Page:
While it might be easy to conflate drug problems among Boomers and Generation Xers with the hedonistic times in which they came of age, other studies have also suggested that this might be too simplistic a view. In a paper published in April, researchers at Vanderbilt University in the US state of Tennessee noted that high levels of depression, suicidal ideation, drug use and alcohol abuse identified among middle-aged white Boomers was beginning to impact the youngest members of Generation X. Lauren Gaydosh, Assistant Professor of Medicine, Health and Society and Public Policy Studies at Vanderbilt, forecast that midlife mortality may begin to increase across a range of demographic groups, adding: “Public health efforts to reduce these indicators of despair should not be targeted toward just rural whites, for example, because we’re finding that these patterns are generalised across the population.”

Earlier this month, new figures published by the UK’s National Health Service (NHS) revealed that the number of English pensioners aged over 90 being admitted to hospital after suffering from psychological and behavioural disorders following cocaine use had risen ten-fold over the past decade. This came almost a year after similar data revealed that the number of over-45s in the UK seeking medical attention after suffering serious mental health problems as a result of drug use had risen by 85% over the previous decade. Speaking with the Guardian at the time, Ian Hamilton, Associate Professor of Addiction at the University of York, said: “[Older people] are more likely to have had longer drug-using careers, so they will need longer in specialist drug treatment. However, unfortunately treatment services are being directed to offer abstinence-based services rather than maintaining this group on substitute drugs like methadone.”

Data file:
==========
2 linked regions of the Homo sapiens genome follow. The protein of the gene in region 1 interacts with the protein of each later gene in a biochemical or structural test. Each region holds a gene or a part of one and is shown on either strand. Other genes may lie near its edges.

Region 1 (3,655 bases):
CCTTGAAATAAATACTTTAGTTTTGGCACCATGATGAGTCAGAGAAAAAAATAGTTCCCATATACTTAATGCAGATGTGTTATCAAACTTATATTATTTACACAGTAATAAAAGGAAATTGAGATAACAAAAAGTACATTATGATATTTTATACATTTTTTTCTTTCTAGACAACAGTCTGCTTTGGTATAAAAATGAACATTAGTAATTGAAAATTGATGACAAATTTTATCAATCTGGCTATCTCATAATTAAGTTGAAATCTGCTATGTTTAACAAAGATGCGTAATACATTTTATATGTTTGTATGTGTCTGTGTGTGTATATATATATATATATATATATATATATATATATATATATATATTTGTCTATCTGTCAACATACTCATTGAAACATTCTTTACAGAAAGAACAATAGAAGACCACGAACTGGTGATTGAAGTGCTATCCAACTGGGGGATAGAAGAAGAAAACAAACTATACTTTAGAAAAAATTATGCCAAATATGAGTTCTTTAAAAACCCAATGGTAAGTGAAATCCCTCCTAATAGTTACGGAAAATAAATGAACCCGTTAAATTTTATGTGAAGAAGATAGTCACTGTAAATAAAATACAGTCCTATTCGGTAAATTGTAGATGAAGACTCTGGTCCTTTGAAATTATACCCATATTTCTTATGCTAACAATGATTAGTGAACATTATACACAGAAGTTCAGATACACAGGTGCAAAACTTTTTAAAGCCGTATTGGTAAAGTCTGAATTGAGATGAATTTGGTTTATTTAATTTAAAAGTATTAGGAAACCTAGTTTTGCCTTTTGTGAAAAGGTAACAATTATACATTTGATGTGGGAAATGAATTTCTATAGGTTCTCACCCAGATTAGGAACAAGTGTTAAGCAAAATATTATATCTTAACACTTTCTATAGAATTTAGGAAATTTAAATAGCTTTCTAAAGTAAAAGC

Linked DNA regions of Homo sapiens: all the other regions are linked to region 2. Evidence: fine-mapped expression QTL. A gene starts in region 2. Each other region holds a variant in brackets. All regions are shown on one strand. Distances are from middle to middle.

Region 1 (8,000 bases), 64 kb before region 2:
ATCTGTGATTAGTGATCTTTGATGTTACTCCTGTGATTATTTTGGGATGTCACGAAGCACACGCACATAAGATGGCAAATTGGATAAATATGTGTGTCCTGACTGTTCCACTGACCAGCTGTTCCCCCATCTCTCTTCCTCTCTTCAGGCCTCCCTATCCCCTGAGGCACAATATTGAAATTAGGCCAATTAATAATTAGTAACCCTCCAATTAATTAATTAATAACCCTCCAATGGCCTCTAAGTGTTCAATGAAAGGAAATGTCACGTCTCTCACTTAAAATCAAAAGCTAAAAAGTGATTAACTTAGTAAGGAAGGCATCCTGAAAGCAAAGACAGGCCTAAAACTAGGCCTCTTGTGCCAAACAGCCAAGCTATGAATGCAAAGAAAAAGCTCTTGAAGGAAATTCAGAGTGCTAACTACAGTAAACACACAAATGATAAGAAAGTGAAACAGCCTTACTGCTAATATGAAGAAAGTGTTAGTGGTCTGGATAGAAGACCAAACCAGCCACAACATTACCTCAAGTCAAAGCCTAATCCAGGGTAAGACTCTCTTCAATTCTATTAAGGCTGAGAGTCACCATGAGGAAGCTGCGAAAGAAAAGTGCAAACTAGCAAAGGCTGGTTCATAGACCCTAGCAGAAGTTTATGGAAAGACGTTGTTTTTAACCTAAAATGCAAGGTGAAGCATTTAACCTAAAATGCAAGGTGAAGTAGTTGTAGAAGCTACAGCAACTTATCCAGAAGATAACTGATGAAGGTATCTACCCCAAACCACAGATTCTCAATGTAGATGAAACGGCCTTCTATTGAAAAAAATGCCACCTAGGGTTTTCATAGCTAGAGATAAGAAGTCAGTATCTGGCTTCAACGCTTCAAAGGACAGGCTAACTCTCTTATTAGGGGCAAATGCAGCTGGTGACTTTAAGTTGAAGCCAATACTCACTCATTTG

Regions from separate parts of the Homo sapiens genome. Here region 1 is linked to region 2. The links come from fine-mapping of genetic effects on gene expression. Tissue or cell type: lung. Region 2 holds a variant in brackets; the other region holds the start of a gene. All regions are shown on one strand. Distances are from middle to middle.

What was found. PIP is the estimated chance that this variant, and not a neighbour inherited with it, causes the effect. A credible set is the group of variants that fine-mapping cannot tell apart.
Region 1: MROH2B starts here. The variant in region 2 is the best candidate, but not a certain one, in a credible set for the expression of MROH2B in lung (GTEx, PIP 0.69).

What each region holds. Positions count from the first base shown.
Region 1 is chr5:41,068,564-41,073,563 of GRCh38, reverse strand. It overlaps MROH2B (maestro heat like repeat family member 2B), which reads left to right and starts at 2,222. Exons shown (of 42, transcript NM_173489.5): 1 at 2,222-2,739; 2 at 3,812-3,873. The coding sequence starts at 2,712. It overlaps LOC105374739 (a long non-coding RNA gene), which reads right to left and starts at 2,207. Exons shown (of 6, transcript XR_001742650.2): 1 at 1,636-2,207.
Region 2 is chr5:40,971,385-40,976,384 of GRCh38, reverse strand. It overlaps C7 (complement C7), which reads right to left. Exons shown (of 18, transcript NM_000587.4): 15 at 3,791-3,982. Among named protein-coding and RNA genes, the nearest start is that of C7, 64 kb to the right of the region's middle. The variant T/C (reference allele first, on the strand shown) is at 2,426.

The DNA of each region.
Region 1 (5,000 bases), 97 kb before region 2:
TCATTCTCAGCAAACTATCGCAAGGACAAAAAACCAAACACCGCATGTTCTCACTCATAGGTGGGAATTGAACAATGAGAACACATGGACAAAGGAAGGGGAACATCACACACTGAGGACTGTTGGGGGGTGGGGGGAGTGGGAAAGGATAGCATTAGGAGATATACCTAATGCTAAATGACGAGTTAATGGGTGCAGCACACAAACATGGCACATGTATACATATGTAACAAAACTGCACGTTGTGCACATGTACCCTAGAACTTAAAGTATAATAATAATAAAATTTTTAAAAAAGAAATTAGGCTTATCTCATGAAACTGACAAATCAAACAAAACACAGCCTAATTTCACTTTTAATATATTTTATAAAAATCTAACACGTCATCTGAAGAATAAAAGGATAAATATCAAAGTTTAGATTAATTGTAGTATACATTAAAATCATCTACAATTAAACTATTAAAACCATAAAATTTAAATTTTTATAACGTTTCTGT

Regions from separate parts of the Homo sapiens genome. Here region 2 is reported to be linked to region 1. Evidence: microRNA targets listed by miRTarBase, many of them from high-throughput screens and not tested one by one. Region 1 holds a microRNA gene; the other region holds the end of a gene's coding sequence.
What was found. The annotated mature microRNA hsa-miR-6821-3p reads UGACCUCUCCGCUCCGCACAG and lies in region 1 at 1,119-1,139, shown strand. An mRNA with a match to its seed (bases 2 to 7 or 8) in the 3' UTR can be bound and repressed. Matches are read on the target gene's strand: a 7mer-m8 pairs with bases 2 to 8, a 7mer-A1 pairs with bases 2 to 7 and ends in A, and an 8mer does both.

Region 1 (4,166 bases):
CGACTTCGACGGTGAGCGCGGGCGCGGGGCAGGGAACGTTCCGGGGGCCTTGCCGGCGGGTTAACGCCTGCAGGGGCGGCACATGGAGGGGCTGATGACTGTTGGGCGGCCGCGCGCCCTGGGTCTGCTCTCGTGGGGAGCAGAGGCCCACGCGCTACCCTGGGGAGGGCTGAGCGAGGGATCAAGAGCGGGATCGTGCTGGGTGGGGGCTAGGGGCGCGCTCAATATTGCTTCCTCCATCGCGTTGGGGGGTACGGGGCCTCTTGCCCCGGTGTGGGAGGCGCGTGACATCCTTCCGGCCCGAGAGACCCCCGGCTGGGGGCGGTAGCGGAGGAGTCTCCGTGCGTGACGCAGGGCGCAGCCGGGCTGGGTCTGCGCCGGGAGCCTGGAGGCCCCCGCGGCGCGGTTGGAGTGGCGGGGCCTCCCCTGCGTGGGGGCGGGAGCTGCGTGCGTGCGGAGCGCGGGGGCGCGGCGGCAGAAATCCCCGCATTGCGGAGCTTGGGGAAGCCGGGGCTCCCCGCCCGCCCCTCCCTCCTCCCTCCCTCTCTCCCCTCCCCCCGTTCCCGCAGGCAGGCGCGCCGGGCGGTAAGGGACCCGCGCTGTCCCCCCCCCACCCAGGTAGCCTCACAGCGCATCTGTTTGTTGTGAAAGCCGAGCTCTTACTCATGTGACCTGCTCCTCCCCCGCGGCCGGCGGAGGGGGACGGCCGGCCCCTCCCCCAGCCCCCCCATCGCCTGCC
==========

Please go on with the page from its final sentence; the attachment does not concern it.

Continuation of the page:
Both ONS studies and the Vanderbilt paper suggest that rising problem drug use and overdose deaths among older people in both the UK and the US have little to do with them being children of the second summer of love or having grown up believing heroin chic was the epitome of cool. Instead, evidence indicates that the growing number of people experiencing problems with drugs in later life appear to be among the most vulnerable in society, suggesting that labelling them with nicknames such as the “Trainspotting generation” might at the very least be treating the problems they face with undue flippancy.

While it may be the case that some Boomer or Gen X drug users might have been living with a habit for decades, it would seem that many are pushed to use illicit substances as a result of the undesirable life situations in which they have found themselves, and not as part of ill-advised efforts to relive the hedonism of their youth.